If Boy Harsher were your typical underground artists, they’d be calling the streets of Brooklyn, Los Angeles, or Berlin home—their sublimely restless fusion of minimal electronics and industrial sounds feels at one with the glass and steel of the densest urban mazes. Yet ever since Jae Matthews and Augustus Muller met in 2013, they’ve steered clear of the speed, noise, and pollution of big cities. After attending college in idyllic Savannah, Georgia, where they cut their teeth in the local noise scene, the pair moved to Northampton, Massachusetts, a crunchy college town that seems an unlikely base for their dark, sleek music.
And yet Matthews and Muller have been able to pull their project out of the underground and into a spotlight that, while not necessarily mainstream, edges awfully close to it. They clearly don’t need to live in a big city in order to command attention. “Pain” was originally released on a limited-run cassette in 2014, and ended up going viral on YouTube (well over 5 million streams and counting). They also secured a licensing deal with Victoria’s Secret, and the retailer featured their moodily throbbing “Motion” in a television commercial in 2018.
None of this has been easy for Boy Harsher. They push themselves hard and have had to make sacrifices. Because they don’t live in a place where paying gigs can be snagged locally, they endure long, grueling tour schedules. And when they’re home, huge chunks of time are spent running their own label, Nude Club Records, and working on their strikingly cinematic videos. Matthews and Muller are also life partners, adding additional complexity to a relationship that has, as they’ve candidly revealed in the past, been fraught with personal challenges.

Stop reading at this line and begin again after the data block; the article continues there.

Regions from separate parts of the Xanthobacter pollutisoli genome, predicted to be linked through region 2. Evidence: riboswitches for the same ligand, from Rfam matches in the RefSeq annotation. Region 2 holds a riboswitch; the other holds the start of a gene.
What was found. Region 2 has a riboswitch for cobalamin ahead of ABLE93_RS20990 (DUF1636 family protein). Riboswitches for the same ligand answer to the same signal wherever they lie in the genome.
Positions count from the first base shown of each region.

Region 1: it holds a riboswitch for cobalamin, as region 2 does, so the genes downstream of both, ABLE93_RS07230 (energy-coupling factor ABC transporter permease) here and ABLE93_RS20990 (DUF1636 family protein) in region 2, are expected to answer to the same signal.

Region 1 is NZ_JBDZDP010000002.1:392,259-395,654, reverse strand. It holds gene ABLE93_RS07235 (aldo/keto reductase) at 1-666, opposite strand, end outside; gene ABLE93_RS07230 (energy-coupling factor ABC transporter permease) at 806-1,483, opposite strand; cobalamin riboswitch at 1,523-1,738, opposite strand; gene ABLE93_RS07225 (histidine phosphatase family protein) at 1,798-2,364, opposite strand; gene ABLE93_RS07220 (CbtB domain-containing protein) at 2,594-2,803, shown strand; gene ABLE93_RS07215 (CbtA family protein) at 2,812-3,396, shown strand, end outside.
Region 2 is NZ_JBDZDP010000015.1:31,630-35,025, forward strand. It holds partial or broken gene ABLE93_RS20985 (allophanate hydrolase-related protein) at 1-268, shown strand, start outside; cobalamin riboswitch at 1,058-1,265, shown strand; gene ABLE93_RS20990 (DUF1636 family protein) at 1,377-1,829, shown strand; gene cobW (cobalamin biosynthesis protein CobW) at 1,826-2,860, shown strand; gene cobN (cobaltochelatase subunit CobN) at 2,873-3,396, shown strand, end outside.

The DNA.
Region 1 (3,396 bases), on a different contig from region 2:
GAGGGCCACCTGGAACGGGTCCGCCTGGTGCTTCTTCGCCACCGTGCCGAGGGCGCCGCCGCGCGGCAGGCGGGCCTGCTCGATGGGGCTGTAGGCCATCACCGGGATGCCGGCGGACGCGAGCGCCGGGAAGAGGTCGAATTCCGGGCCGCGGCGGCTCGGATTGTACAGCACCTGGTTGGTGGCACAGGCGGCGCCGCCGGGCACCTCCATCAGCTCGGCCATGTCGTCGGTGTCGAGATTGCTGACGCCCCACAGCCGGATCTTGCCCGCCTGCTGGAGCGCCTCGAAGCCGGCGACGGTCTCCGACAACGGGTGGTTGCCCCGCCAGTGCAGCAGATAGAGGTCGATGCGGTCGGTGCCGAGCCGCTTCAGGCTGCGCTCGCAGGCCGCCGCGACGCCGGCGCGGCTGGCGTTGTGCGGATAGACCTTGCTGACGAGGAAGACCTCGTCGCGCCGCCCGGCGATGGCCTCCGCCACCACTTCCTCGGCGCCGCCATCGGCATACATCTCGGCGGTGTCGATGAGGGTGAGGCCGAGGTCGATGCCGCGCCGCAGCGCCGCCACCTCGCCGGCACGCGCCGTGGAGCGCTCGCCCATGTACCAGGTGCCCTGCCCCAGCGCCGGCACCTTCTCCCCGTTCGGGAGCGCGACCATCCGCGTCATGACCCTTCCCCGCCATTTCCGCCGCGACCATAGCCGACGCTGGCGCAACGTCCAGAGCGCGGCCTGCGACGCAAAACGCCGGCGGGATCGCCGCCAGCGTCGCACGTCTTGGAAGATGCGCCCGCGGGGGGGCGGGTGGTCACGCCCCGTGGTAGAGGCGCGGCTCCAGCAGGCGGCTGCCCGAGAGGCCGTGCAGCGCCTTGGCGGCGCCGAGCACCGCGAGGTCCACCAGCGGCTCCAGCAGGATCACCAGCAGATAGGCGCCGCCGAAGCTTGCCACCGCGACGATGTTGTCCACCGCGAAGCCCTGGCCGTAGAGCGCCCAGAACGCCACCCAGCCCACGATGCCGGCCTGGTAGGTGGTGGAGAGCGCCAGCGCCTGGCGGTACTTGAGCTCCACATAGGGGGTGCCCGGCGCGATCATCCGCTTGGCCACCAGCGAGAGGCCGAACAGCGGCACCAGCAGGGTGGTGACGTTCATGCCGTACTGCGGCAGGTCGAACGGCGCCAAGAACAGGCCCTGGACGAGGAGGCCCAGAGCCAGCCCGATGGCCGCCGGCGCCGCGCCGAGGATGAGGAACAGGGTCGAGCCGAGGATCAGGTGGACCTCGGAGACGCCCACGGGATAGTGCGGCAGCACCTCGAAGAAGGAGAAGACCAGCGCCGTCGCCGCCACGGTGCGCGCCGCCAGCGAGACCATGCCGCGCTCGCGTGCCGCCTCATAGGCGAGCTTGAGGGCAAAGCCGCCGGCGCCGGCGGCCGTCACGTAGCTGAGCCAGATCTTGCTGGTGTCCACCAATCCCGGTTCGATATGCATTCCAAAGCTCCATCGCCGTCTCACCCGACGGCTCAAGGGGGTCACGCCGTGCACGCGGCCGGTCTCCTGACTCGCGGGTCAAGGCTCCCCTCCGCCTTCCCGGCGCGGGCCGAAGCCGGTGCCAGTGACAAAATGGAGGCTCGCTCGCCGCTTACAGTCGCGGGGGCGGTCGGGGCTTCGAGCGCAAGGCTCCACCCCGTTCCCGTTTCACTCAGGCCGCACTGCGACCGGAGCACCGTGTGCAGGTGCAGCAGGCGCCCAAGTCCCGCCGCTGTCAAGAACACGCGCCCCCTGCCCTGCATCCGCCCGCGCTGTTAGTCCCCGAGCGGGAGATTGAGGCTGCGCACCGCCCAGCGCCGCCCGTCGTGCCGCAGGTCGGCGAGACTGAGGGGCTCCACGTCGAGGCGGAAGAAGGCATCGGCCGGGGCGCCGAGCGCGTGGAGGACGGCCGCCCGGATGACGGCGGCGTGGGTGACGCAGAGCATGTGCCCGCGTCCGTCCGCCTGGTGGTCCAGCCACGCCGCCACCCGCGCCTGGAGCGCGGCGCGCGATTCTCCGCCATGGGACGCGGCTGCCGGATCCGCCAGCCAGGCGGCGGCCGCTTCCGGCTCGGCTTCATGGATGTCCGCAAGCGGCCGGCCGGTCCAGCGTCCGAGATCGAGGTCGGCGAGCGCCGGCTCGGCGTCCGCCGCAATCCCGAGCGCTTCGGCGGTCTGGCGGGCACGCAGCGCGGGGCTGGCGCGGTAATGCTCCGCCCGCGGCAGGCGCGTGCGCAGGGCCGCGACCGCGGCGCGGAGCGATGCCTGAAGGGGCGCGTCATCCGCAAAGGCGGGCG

With their latest full-length, Careful, now out and a slew of 2019 gigs already under their belt, Matthews and Muller took time out of their frenzied schedule to chat about the challenges of crafting their sound, balancing their personal and professional relationships, and building a lasting career outside the country’s major media and entertainment centers.
Spotify for Artists: Do you prefer small towns and nature?
Augustus Muller: We had planned to move to New York City after Savannah, but we couldn’t save up enough money. So we moved back to my hometown [Northampton]. We’ve since realized the space and privacy have their advantages.
Jae Matthews: I like small places. I like to know how to find silence and solitude. But when I want community, I like to recognize the faces around me. I am like a sleepy old man at home who just happens to turn into a monster during tour season.
In our media-saturated society, does the solitude and silence feel essential?
Muller: I think most artists prefer privacy when creating, but that’s not always possible. On the other hand, there’s music that’s a side effect of our hyperactive culture. Artists like SOPHIE and Oneohtrix Point Never turn the schizophrenia of our media-driven world into something beautiful.
Matthews: Only speaking personally, the opportunity to slow down and experience calm helps. The noise of cities can bounce around my brain forever, and I don’t know how to regain composure. I’d walk around Mount Tom [in Western Massachusetts] every day, if I could. It provides perspective. There are elements in nature that you cannot predict nor understand. You can’t manage everything, and that’s what walking alone in the woods tells you.